Unemployed Rush to Freelancing Sites, Putting Pressure on Wages

With millions of Americans unemployed, and full-time positions scarce, there’s a massive rush to freelancer sites -- one that could result in everyone getting paid less.

Since June, more than 24,000 people -- two-thirds of them Americans -- got on the waiting list to join 

“It has ramped up very rapidly,” said Adam Jackson, who runs the Braintrust network. “We are seeing people who got 

Because of this influx of users, rates that freelancers charge may be starting to slip, at least on some sites. On Freelancer.com, used by 46 million people, pay for an average job has dropped by about 20% in the past six months -- partly the result of more people competing for the available projects, according to the company.

While some skilled freelancers can still command the hourly rates of their former full-time positions, they aren’t getting benefits such as health-care coverage. Benefits add 

Remote Work

That’s driven in part by Americans competing for jobs outside of their traditional, local labor markets.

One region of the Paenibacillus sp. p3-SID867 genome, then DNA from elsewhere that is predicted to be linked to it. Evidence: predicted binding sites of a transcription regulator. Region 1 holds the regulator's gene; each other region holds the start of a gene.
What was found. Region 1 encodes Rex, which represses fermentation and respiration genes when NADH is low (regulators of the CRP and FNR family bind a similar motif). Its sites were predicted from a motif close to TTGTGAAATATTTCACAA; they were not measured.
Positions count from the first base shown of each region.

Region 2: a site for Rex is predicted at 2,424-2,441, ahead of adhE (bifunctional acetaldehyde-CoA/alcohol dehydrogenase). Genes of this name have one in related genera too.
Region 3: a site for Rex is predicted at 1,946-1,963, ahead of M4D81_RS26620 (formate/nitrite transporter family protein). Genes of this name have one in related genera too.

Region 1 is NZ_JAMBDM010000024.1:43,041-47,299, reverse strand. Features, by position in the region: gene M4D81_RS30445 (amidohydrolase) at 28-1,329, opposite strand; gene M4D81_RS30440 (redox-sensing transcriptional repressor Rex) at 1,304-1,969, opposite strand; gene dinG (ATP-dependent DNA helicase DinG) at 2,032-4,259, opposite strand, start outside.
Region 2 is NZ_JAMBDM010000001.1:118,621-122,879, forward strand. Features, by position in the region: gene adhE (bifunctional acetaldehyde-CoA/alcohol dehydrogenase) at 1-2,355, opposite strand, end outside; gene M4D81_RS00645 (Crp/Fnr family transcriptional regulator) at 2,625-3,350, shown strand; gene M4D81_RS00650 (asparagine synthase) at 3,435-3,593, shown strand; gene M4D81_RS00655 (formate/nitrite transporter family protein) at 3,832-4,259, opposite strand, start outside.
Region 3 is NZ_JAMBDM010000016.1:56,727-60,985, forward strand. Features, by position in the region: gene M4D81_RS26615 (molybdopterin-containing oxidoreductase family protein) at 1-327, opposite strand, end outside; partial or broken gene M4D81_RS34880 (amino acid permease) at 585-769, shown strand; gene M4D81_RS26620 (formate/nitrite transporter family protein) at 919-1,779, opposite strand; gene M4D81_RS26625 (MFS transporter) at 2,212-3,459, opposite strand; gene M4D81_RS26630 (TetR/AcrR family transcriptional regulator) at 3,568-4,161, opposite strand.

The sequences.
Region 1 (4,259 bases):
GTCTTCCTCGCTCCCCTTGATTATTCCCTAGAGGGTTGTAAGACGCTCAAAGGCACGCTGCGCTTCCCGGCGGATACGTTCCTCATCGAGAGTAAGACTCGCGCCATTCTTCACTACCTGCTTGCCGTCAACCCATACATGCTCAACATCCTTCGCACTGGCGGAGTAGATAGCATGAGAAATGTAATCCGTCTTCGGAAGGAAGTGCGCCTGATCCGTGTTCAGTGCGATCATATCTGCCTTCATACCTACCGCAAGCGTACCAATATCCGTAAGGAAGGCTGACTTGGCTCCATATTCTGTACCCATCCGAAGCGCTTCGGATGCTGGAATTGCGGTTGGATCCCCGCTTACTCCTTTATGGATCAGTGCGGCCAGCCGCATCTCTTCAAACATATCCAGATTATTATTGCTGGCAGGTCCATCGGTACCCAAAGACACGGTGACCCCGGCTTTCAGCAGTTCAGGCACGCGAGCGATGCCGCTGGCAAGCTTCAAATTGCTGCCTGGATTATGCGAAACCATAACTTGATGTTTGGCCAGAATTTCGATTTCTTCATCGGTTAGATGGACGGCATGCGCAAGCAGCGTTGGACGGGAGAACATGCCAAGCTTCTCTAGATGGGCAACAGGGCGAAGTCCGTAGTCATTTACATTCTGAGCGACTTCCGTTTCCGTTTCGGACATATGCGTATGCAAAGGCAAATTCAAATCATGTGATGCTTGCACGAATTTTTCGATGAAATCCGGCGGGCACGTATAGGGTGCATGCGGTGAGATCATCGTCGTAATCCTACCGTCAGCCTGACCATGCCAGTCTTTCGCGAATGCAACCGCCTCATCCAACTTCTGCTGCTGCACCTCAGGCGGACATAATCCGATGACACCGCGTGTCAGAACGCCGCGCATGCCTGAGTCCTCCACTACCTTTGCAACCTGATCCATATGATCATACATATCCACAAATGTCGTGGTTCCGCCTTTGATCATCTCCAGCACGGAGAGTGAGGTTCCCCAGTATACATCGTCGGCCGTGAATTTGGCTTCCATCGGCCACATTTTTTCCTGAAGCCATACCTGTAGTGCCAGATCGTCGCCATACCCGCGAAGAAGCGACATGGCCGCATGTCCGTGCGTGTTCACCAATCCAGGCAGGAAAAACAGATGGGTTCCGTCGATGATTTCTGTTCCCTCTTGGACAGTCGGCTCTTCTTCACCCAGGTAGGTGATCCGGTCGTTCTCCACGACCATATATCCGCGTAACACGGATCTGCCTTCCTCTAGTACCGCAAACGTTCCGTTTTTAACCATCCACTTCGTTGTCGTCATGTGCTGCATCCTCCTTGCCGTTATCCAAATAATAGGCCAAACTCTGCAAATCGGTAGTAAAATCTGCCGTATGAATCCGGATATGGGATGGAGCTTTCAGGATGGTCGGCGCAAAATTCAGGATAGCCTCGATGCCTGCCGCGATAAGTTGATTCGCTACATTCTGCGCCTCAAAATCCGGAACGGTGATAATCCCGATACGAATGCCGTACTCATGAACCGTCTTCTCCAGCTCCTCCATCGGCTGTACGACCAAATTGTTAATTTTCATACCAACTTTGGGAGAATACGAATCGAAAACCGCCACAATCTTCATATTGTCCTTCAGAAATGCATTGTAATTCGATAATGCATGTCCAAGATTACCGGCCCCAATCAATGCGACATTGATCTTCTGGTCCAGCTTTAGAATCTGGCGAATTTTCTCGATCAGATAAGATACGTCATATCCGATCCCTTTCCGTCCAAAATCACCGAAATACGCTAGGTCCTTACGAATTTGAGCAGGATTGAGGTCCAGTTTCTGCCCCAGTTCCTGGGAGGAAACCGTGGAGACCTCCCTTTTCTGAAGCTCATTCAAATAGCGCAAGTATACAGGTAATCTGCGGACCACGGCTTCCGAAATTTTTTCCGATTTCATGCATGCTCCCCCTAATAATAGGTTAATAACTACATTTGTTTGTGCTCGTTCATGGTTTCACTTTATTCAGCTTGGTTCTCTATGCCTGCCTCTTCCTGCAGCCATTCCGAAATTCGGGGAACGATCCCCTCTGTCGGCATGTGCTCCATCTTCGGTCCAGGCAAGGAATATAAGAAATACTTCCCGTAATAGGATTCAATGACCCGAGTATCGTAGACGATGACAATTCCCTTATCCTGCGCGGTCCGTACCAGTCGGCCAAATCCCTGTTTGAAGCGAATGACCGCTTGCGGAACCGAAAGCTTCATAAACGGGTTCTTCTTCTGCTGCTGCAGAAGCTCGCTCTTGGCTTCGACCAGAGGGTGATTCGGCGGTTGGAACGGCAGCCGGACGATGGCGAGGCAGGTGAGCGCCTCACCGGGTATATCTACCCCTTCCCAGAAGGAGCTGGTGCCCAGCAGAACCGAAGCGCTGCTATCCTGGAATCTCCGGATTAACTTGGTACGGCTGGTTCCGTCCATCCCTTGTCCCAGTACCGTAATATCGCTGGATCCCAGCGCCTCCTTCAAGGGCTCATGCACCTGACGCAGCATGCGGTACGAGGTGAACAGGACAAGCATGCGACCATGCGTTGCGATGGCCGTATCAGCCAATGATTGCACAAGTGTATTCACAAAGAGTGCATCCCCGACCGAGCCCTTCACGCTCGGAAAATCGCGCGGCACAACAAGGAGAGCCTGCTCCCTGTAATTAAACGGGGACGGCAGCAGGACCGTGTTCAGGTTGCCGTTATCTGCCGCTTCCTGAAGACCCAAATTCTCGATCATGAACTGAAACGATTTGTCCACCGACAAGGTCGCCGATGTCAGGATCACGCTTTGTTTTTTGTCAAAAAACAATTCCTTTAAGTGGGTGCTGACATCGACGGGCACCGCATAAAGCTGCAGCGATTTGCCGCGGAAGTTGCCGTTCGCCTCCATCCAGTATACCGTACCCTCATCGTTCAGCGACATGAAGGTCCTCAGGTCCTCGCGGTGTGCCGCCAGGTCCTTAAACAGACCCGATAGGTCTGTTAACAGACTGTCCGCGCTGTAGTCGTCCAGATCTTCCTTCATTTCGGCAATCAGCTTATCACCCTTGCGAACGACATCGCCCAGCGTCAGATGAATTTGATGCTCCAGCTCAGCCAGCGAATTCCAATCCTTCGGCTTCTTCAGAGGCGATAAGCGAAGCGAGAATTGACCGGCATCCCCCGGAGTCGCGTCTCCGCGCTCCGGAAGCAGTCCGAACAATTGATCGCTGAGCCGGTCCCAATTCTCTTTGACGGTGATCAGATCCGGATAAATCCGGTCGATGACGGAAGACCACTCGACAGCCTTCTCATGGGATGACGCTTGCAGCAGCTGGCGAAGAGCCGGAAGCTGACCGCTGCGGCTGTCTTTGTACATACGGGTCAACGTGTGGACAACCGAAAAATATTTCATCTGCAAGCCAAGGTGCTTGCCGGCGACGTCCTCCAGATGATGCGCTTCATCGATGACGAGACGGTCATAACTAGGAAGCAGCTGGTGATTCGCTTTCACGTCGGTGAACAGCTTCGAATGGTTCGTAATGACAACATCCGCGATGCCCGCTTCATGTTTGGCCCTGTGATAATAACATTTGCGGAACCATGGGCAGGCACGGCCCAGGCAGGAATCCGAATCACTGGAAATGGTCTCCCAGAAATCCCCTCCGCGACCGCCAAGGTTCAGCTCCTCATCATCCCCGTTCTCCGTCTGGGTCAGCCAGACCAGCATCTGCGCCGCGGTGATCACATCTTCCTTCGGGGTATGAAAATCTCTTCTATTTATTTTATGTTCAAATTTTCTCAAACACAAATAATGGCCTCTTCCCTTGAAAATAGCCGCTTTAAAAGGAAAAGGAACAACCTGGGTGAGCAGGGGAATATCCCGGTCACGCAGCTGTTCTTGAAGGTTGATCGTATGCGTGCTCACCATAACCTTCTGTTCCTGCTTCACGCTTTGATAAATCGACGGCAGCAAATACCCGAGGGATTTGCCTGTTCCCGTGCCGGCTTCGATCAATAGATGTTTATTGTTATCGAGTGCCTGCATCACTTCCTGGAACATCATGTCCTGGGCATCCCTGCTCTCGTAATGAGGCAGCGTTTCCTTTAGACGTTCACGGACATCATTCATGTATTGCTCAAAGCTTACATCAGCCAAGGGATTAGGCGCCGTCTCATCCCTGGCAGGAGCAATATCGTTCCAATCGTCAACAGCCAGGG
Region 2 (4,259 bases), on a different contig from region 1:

“Everyone is open to remote work, there are so many people applying for the great positions -- because you can be anywhere in the country and still apply with this company,” said Alexandra Morgalo, who lost her job at 

The newbie American freelancers are also competing with -- and snagging jobs away from -- people in other countries. On Freelancer.com in recent weeks, a growing number of Americans have been taking jobs that might have previously gone to India or the Philippines, said Matt Barrie, chief executive officer of Australia-based 

Some of the unemployed are also using their savings -- and freelancing sites -- to try their hand at entrepreneurship. Some of those advertising for help are seeking assistance with designing e-commerce sites or video games, which have been much in demand lately.

“Freelance marketplaces thrive at the times of crisis,” Barrie said. “It gives workers a lot of freedom. It helps you transition between careers.”

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